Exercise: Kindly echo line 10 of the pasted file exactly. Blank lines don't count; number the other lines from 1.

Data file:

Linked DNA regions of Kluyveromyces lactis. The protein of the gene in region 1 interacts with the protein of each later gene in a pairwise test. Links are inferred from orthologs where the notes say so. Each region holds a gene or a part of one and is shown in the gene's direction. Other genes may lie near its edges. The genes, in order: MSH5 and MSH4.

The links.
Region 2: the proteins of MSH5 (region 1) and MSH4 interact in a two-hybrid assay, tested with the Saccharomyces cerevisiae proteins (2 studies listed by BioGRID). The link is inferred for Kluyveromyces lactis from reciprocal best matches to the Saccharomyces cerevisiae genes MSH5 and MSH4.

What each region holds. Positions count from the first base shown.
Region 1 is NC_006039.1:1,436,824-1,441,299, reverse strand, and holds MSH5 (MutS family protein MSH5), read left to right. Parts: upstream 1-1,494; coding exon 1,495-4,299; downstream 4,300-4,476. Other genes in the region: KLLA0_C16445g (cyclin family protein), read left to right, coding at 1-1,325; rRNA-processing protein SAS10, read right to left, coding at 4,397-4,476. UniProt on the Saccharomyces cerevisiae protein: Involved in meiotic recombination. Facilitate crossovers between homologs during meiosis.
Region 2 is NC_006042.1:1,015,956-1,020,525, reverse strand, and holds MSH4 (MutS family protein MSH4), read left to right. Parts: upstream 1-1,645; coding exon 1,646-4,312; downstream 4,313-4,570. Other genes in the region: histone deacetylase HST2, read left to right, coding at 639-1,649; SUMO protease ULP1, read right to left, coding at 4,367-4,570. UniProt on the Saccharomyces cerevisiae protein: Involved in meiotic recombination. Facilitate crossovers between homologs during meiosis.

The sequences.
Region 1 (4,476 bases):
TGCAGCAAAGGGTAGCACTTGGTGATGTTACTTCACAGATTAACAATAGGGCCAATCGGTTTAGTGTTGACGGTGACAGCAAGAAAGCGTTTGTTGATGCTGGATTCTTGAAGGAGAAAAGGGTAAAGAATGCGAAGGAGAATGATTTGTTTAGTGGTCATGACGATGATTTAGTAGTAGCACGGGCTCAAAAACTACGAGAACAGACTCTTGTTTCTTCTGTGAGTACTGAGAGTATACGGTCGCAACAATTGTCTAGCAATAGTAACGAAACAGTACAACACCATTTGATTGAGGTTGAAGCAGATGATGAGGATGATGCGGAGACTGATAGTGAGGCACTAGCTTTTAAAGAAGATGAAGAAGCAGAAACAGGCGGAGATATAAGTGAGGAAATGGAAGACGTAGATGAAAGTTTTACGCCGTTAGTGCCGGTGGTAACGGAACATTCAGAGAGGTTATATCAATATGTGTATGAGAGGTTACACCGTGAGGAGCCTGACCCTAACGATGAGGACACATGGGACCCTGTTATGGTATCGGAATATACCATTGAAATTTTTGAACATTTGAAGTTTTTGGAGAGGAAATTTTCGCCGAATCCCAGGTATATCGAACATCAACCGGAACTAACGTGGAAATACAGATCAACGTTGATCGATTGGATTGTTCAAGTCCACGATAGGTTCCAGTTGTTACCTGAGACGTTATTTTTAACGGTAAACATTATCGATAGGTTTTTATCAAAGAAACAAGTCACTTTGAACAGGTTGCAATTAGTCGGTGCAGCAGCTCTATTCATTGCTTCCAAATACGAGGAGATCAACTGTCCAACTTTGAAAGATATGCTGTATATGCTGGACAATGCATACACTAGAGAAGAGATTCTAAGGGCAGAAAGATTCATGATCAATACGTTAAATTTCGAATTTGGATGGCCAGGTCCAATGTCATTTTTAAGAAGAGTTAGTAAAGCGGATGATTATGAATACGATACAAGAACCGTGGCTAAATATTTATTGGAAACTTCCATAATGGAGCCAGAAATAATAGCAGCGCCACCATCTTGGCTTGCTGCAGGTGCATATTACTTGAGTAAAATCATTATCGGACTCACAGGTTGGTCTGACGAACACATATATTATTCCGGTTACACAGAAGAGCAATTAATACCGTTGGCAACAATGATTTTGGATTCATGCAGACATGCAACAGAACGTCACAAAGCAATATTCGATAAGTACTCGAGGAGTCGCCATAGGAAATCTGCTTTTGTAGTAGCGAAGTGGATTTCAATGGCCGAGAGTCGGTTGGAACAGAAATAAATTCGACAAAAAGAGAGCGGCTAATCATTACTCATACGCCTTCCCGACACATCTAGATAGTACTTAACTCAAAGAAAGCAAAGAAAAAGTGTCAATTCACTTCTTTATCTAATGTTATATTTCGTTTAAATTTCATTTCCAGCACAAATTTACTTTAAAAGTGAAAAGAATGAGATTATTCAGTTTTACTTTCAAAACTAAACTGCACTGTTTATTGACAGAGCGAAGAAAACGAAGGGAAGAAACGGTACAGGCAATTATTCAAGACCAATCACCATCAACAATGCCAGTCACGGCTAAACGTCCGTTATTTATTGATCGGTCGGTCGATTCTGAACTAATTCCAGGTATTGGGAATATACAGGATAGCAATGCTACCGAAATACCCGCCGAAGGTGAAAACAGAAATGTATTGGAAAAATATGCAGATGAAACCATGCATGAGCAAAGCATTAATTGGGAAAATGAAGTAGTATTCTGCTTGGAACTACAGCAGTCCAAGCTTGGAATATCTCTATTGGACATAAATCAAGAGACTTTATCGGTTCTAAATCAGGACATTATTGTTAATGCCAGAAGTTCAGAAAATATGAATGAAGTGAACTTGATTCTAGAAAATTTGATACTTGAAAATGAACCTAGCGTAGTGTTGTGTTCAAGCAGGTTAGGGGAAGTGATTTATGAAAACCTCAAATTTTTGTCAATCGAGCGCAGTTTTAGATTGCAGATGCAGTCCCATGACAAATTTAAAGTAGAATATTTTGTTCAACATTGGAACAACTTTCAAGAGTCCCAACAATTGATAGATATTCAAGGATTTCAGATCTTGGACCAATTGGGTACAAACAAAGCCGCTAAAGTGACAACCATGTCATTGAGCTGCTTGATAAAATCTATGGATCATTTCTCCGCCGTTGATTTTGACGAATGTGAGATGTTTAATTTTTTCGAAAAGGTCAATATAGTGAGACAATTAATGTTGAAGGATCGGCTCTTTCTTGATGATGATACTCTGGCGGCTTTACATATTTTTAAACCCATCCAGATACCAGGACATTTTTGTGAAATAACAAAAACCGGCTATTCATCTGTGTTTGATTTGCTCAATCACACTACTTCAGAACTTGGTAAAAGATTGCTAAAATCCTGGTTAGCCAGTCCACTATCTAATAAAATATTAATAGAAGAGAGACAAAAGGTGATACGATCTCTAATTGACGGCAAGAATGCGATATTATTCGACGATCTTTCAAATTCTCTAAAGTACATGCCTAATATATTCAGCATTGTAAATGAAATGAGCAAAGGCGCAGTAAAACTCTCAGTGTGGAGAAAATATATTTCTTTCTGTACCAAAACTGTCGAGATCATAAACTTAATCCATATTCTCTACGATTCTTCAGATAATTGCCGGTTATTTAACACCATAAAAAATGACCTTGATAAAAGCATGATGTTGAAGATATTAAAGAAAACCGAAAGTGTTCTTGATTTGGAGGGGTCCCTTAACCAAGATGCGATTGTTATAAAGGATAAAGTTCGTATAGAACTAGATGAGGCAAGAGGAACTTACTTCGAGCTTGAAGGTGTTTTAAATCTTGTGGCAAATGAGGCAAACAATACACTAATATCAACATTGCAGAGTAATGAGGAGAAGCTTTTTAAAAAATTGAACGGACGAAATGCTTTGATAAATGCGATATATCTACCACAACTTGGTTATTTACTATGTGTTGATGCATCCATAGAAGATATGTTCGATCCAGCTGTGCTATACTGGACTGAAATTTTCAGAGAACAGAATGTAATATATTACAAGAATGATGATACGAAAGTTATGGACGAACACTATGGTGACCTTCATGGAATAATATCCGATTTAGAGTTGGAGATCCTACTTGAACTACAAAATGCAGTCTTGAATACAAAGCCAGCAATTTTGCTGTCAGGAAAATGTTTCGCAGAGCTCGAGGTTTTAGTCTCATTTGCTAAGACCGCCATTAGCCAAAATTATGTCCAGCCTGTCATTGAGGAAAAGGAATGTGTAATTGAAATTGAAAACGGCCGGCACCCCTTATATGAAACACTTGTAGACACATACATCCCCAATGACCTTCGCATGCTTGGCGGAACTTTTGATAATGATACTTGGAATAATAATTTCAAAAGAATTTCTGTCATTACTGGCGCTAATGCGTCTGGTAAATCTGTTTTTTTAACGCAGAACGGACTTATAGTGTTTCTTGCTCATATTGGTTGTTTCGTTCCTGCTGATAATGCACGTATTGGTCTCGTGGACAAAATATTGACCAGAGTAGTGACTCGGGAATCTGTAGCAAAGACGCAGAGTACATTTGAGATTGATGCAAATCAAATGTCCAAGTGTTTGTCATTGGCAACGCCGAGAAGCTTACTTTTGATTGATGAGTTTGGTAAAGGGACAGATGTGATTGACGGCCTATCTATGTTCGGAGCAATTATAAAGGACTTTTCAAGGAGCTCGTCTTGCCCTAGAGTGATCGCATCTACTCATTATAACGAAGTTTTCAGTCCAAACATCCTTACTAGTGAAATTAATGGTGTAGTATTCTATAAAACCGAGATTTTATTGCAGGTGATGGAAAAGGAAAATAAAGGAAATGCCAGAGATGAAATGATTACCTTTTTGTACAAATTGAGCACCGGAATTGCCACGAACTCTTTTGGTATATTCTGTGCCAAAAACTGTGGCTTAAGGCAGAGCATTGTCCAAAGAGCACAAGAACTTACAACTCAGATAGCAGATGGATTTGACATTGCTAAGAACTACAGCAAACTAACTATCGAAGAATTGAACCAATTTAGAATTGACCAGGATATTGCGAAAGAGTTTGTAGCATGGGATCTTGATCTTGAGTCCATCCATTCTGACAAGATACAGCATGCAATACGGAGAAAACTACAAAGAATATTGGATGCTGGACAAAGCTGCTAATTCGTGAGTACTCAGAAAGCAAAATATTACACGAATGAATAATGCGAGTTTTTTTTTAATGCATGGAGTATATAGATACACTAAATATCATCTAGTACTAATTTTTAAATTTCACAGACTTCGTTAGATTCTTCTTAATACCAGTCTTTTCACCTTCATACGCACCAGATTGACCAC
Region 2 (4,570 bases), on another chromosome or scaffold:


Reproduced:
Region 2 (4,570 bases), on another chromosome or scaffold: